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  1. rosemerry
    October 25, 2012 at 5:19 am

    Spot on, and very relevant to the post about Obama-Romney “debate” on foreign policy.

    • richardrozoff
      October 25, 2012 at 1:48 pm

      In his Nobel Prize in Literature Prize address in 1937, Martin du Gard warned the world in terms that are fully applicable today:

      “In these months of anxiety in which we are living, when blood is already being shed in two extreme parts of the globe, when practically everywhere in an atmosphere polluted by misery and fanaticism passions are seething around pointed guns, when too many signs are again heralding the return of that languid defeatism, that general consent which alone makes wars possible: at this exceptionally grave moment through which humanity is passing, I wish, without vanity, but with a gnawing disquietude in my heart, that my books about Summer 1914 may be read and discussed, and that they may remind all – the old who have forgotten as well as the young who either do not know or do not care – of the sad lesson of the past.”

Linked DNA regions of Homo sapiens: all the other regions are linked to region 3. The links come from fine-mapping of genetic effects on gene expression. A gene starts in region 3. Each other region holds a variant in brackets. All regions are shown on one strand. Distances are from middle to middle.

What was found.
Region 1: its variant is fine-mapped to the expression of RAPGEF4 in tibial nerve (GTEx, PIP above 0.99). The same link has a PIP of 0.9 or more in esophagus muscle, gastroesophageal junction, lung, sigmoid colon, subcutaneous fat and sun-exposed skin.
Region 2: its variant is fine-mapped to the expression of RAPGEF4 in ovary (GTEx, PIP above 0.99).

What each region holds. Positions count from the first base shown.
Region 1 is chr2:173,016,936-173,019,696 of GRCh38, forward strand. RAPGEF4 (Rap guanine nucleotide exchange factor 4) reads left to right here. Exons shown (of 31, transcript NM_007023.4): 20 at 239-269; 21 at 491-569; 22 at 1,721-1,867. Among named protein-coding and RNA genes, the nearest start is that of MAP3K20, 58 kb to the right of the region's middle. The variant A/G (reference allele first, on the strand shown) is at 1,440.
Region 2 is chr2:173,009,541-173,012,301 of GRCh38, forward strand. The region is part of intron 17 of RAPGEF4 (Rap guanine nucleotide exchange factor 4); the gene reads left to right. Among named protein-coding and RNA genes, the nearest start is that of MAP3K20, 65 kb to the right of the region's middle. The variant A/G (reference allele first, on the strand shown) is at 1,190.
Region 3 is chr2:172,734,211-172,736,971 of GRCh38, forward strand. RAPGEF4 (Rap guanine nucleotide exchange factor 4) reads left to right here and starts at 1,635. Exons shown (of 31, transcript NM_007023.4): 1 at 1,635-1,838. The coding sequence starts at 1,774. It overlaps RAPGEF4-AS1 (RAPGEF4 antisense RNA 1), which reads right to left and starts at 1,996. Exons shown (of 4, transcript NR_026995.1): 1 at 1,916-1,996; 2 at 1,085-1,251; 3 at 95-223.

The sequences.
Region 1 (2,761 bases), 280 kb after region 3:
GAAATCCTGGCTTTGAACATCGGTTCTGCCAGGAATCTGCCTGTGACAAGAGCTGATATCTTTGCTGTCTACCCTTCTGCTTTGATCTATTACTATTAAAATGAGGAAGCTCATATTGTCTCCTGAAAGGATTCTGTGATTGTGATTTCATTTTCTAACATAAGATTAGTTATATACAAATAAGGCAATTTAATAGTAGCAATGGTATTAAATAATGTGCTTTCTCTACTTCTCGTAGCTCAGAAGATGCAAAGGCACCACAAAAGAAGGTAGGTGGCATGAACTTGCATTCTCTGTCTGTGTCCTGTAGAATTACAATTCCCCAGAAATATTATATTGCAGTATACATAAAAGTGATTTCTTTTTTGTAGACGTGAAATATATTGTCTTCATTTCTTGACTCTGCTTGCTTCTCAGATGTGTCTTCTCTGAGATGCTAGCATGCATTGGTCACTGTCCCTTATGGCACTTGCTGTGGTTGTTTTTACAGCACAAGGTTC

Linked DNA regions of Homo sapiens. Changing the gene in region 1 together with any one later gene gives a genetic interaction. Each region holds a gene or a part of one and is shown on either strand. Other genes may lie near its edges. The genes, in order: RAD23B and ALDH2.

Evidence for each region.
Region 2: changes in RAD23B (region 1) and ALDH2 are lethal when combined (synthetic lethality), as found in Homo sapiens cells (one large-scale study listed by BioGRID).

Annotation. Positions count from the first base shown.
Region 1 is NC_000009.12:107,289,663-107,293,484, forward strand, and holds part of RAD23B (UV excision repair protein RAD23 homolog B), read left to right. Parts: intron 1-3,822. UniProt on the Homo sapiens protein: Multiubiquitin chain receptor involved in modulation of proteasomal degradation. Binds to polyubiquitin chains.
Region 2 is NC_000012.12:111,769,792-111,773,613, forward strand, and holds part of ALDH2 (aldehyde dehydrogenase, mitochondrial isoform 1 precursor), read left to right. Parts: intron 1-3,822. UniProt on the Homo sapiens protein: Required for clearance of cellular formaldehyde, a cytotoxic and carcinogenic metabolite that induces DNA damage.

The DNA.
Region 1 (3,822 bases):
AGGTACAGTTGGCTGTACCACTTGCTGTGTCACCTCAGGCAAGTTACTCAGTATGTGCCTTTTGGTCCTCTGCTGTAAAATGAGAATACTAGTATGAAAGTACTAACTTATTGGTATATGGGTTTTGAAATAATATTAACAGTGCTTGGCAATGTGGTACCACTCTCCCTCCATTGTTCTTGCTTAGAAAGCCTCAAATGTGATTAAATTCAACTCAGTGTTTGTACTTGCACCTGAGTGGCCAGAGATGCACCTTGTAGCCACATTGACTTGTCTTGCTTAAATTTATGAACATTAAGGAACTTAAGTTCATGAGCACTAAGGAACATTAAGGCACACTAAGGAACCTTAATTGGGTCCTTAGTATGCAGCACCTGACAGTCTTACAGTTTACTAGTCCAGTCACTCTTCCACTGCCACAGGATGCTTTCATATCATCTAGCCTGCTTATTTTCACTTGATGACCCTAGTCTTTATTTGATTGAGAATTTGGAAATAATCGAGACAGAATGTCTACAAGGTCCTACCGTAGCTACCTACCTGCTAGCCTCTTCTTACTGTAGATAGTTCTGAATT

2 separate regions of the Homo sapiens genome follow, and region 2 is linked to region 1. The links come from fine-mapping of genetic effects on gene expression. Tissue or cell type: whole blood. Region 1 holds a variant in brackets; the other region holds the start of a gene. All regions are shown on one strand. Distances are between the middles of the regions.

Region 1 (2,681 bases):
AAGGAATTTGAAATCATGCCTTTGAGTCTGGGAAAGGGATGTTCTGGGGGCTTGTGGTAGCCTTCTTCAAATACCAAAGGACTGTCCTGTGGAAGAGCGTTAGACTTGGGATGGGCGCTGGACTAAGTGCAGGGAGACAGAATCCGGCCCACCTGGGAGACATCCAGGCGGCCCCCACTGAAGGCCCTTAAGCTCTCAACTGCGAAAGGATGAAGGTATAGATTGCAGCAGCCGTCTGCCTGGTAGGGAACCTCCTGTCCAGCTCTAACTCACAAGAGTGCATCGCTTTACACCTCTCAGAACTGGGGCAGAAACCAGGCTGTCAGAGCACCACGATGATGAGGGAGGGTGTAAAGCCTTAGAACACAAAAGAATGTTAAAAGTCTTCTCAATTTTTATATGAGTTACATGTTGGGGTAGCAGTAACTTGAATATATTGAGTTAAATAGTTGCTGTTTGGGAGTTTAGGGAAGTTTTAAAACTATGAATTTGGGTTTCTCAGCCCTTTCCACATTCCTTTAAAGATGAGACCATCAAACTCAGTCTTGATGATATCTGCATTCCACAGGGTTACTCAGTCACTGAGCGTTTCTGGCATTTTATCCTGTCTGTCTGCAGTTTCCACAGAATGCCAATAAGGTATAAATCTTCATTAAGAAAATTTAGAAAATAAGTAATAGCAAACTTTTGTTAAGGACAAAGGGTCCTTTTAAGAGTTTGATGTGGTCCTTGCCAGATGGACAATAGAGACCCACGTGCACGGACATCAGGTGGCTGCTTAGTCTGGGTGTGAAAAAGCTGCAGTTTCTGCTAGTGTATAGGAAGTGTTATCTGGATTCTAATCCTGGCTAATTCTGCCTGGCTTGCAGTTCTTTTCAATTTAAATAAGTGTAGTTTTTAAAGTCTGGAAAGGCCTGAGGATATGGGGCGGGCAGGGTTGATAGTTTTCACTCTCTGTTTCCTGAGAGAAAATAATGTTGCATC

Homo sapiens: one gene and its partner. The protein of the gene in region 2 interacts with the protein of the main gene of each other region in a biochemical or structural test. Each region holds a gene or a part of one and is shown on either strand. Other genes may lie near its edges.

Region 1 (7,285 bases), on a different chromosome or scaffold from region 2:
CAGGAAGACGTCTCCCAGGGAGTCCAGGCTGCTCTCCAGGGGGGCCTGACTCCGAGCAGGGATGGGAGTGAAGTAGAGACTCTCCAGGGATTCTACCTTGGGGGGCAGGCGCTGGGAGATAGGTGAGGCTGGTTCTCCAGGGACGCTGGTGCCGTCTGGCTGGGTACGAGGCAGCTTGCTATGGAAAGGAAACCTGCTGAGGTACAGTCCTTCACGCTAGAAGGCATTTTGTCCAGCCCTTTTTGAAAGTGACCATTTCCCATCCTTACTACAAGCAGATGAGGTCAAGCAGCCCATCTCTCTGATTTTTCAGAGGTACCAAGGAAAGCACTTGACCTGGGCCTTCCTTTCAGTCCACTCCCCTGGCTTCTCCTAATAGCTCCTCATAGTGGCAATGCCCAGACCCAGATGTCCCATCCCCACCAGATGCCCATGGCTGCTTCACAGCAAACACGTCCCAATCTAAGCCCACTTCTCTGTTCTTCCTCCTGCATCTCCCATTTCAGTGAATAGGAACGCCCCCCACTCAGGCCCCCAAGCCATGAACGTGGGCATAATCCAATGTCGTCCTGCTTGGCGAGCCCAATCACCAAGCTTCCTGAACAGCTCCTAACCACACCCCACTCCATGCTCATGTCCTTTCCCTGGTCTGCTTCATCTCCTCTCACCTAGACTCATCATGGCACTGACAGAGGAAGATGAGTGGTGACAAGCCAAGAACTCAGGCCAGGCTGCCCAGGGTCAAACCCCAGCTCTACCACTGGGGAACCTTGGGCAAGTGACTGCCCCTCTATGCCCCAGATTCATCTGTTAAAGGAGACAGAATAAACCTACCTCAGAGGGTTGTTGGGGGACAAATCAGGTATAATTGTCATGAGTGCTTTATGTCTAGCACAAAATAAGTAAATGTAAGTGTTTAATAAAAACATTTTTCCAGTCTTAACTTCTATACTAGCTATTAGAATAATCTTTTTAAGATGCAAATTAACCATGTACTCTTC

2. Afeuro Cado
    October 25, 2012 at 7:29 am

    A defensive war is not a just war if not fought on one’s own soil!! My favourite quote is “Don’t forget that on the other side of the frontier it’s exactly the same as it is here: hatred, lies, and blind, unreasoning hostility…” “If you think that violence and justice are two different things,… if you think there aren’t two kinds of morality – one that condemns murder in peacetime and another that insists on it in wartime – refuse to let yourselves be mobilized (for war). Be loyal to yourselves!…”

    • richardrozoff
      October 25, 2012 at 1:47 pm

      You’re absolutely correct. In fact no war is in any sense of the word defensive if fought on other nations’ soil, such as the War of 1812 whose bicentenary is being marked currently in which the U.S. invaded (British) Canada, the war U.S. war against Mexico from 1846-1848, the Spanish-American War, the so-called Mexican Expedition of 1916 and all that has followed them.

      In his Nobel Prize for Literature address in 1937 Roger Martin du Gard included a stern warning that is at least as pertinent today as it was when he delivered it:

      “In these months of anxiety in which we are living, when blood is already being shed in two extreme parts of the globe, when practically everywhere in an atmosphere polluted by misery and fanaticism passions are seething around pointed guns, when too many signs are again heralding the return of that languid defeatism, that general consent which alone makes wars possible: at this exceptionally grave moment through which humanity is passing, I wish, without vanity, but with a gnawing disquietude in my heart, that my books about Summer 1914 may be read and discussed, and that they may remind all – the old who have forgotten as well as the young who either do not know or do not care – of the sad lesson of the past.”